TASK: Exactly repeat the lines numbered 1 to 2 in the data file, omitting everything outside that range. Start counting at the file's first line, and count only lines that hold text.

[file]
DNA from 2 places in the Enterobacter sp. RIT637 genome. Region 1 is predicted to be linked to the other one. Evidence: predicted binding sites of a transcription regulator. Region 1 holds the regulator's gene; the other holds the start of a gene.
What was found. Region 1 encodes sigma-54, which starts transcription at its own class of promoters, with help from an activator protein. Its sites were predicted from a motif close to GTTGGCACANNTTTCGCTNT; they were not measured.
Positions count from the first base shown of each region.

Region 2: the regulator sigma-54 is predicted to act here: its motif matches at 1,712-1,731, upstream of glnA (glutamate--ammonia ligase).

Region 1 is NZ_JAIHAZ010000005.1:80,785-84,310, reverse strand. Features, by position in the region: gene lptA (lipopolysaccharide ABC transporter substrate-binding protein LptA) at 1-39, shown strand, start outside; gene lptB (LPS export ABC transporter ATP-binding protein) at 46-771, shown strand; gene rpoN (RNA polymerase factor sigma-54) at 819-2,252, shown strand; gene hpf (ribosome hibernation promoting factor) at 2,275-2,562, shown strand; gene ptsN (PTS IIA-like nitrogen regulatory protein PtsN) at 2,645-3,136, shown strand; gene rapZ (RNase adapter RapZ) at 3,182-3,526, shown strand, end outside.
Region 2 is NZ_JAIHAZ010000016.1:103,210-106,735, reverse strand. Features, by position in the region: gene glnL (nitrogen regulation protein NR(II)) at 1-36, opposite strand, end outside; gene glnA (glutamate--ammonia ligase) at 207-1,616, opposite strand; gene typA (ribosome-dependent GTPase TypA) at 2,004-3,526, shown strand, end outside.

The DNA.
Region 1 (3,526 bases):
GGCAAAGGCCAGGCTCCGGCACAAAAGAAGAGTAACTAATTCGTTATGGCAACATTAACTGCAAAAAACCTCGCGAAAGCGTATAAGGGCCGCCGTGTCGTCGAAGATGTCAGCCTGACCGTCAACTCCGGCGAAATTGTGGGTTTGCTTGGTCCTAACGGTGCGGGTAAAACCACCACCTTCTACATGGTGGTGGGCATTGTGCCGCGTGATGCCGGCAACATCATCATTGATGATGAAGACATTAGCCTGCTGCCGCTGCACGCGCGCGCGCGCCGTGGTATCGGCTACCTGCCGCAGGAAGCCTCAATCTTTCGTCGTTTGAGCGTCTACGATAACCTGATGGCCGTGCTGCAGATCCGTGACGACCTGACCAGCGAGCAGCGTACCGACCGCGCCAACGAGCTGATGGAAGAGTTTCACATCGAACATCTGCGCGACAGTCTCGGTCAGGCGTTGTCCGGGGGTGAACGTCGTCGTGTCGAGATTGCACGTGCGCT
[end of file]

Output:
DNA from 2 places in the Enterobacter sp. RIT637 genome. Region 1 is predicted to be linked to the other one. Evidence: predicted binding sites of a transcription regulator. Region 1 holds the regulator's gene; the other holds the start of a gene.
What was found. Region 1 encodes sigma-54, which starts transcription at its own class of promoters, with help from an activator protein. Its sites were predicted from a motif close to GTTGGCACANNTTTCGCTNT; they were not measured.